The more I use Surface (Pro and RT) the more I feel that Microsoft needs to pursue something a bit more flexible than the fixed 26-degree kickstand. The biggest issue by far is in-lap use with one of the keyboard covers attached. Depending on your seating position, the 26-degree angle that the kickstand opens at might be too small. Mechanically I don’t know the right solution for Microsoft but I do feel like for the kickstand to realize its true potential, it needs to be able to open and hold at multiple angles. It doesn’t necessarily need to have support for infinite angles, maybe even a few would work, but I do believe it’s necessary going forward.

Introduction Touch and Type Covers
POST A COMMENT

229 Comments

View All Comments

  • Morgifier - Tuesday, February 05, 2013 - link

    The design of the (as yet unreleased) Asus Transformer Book seems preferable, with the external keyboard providing rigidity, additional battery life and extra storage. I wonder if Microsoft have considered this?

    Although I'm yet to use Windows 8, I do like the idea of device convergence...
    Reply
  • cmikeh2 - Tuesday, February 05, 2013 - link

    I totally agree with you that Transformer Book seems a lot nicer (especially with the bundled dock) but they're sort of in two different product classes since the Transformer Book (1.9 kg) is about twice the weight of the Surface Pro. Reply
  • althaz - Wednesday, February 06, 2013 - link

    If you want something that is three-in-one (desktop replacement, tablet, notebook replacement), the Asus or the Samsung ATIV with similar specs to the Surface Pro are a much better choice.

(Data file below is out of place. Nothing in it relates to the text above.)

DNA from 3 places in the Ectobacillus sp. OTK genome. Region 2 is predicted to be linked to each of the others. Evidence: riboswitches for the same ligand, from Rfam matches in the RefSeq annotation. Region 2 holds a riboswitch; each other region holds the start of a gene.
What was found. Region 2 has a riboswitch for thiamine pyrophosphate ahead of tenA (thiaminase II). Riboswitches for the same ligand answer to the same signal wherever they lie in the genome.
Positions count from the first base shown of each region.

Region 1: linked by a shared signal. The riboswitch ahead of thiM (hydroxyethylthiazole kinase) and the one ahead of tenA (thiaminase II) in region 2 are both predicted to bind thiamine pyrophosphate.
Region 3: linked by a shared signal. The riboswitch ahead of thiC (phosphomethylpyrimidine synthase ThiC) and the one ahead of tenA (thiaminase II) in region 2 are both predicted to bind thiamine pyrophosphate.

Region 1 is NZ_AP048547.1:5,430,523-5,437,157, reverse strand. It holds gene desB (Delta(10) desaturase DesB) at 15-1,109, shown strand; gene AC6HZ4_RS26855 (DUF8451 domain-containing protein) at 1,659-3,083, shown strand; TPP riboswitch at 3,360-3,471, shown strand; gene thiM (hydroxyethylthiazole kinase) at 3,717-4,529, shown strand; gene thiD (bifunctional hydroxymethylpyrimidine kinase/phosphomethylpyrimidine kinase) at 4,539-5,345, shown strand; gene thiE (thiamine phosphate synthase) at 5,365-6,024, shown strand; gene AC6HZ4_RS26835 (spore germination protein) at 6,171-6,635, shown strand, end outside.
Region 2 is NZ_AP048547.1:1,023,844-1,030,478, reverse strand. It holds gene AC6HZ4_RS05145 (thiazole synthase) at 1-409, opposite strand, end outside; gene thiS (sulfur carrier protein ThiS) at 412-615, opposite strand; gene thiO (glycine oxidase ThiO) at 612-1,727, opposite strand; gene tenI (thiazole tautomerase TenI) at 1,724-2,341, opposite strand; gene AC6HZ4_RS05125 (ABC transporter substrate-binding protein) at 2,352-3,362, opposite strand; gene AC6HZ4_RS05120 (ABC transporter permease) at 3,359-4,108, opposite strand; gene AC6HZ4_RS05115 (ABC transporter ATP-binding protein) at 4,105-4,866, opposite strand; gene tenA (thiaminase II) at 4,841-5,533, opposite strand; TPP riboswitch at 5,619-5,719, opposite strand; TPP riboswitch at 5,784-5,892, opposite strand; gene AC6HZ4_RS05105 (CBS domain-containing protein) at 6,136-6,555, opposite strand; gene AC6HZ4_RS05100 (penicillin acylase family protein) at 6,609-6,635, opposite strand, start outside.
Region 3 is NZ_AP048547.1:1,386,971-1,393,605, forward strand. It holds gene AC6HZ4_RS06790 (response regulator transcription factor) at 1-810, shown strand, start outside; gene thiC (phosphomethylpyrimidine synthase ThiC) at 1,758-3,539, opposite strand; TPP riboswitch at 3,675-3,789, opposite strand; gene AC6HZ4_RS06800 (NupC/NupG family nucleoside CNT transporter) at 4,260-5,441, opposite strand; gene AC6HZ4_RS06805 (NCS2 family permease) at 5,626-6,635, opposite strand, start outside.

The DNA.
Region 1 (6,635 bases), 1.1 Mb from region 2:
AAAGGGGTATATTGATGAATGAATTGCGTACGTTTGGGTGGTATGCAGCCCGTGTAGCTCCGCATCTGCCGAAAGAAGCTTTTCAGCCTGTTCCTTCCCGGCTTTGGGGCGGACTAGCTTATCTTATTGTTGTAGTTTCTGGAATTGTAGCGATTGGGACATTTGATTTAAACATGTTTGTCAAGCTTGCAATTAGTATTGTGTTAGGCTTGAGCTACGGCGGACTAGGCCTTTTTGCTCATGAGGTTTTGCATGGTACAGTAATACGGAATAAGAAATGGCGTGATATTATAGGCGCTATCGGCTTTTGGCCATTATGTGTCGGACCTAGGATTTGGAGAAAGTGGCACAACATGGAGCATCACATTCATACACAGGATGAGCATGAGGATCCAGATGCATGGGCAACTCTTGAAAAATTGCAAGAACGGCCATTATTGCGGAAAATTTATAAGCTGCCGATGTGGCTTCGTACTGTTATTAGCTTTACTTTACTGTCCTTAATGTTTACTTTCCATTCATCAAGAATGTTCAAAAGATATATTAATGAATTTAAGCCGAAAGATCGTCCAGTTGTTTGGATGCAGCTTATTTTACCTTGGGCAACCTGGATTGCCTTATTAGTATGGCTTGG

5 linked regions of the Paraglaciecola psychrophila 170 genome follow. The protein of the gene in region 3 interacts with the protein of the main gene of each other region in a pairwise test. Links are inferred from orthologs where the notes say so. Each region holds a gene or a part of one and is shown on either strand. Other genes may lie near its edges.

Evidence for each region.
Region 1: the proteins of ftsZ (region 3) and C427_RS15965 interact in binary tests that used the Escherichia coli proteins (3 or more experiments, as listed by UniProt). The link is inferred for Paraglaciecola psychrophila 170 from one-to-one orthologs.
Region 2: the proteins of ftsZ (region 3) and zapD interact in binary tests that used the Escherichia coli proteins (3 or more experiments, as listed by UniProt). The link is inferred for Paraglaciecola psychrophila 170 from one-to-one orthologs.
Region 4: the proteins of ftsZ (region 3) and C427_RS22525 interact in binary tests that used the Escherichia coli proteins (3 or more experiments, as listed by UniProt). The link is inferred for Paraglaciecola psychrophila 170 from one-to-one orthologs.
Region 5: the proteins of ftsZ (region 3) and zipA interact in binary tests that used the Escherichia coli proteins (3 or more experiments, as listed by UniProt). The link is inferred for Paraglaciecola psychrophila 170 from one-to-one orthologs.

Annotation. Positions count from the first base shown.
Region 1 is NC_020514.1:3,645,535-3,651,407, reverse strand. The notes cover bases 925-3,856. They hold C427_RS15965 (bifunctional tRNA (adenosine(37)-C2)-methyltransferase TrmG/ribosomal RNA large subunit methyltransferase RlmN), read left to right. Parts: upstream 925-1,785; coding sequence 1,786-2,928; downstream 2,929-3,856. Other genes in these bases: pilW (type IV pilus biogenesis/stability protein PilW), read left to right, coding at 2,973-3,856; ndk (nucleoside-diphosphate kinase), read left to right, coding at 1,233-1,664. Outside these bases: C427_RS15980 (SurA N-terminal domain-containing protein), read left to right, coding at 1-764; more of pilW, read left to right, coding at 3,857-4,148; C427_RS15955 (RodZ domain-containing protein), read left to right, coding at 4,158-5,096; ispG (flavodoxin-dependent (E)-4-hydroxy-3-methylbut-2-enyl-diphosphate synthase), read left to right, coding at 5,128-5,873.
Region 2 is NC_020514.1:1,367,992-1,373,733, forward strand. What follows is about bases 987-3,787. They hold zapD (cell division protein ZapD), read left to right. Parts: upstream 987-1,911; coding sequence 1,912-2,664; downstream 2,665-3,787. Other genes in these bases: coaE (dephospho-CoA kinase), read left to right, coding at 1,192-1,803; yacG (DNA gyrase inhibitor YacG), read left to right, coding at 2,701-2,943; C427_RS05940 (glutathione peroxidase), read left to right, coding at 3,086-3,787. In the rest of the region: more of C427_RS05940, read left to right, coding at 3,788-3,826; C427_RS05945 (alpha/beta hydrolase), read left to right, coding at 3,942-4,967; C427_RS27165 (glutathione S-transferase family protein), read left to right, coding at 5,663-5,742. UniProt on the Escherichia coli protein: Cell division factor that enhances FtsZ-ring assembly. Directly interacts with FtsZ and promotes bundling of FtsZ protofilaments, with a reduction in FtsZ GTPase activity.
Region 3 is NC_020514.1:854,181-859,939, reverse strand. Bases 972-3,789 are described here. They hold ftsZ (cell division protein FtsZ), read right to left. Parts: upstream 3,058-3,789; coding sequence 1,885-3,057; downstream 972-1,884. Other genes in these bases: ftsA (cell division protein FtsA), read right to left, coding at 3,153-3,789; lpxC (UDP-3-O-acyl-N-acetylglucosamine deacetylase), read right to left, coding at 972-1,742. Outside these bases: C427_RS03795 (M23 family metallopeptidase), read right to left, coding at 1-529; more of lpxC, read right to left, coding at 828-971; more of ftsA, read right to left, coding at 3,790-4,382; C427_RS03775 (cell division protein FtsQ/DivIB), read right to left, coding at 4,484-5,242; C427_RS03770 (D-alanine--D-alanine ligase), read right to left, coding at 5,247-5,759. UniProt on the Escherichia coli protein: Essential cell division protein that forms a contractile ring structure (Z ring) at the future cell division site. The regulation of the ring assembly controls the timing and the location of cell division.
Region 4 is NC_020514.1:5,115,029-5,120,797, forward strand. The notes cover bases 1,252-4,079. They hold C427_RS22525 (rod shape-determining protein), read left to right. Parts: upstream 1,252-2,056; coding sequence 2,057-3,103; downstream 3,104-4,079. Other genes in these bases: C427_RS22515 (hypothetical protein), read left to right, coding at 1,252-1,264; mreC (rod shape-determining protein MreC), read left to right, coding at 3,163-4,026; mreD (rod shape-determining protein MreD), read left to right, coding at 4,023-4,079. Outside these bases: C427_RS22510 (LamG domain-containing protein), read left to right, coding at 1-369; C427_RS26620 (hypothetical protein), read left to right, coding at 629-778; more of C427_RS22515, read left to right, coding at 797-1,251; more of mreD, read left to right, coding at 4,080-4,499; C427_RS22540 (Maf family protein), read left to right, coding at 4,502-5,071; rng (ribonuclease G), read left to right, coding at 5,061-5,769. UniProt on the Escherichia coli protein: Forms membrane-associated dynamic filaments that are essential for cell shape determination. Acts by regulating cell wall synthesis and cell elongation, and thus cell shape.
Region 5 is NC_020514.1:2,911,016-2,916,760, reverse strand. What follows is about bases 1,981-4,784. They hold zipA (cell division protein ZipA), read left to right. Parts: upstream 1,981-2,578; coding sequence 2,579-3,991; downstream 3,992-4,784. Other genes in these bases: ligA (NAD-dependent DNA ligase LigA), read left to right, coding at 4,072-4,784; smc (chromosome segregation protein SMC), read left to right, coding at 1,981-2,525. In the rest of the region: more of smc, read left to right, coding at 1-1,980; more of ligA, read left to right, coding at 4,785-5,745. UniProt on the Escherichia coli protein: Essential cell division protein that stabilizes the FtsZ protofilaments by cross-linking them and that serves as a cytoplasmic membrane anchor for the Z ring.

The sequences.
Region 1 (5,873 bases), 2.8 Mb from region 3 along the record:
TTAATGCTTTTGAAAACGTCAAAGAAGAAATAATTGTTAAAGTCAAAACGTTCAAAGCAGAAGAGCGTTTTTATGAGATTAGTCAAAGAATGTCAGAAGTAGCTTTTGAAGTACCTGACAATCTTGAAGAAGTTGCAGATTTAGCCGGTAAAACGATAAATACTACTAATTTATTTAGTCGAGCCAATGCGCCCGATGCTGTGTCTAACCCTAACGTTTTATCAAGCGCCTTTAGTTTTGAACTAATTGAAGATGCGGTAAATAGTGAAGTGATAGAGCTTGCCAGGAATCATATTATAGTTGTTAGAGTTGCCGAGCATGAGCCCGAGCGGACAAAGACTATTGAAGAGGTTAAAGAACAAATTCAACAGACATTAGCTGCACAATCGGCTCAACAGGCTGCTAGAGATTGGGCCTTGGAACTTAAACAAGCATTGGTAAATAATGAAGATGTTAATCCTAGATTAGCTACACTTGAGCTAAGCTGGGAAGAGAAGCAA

For me though, I never, ever want to type with this thing in my lap. I want to watch videos or play games (mostly Football Manager) while I'm on the train. I want to hook it up to a bunch of XBox controllers and a TV for playing on the multitude of old-school emulator with my buddies, I want to plug a keyboard and mouse into it to play starcraft at my mate's place and my wife wants to surf the internet and play angry birds at home.

    I have a desktop at home and at work, this is for everything else which means I don't need the dock (the touch cover would be handy for typing things up when I'm say, on an aeroplane or on a holiday though), or the added weight and price it includes.

    I can't wait to get one of these!
    Reply
  • jeffkibuule - Wednesday, February 06, 2013 - link

    The Samsung ATIV Smart PC Pro has typical Samsung tablet build quality. I wouldn't touch that thing with a 10" pole. Perhaps their Ultrabooks are of better build quality, but the ATIV isn't it. Reply
  • LetsGo - Wednesday, February 06, 2013 - link

    Nothing wrong with my Samsung 7.7 Tabs build quality.

    When they update there 8" Note to a Octo-core I will get one, a tablet should be light therefore being made out of plastic is good design.
    Reply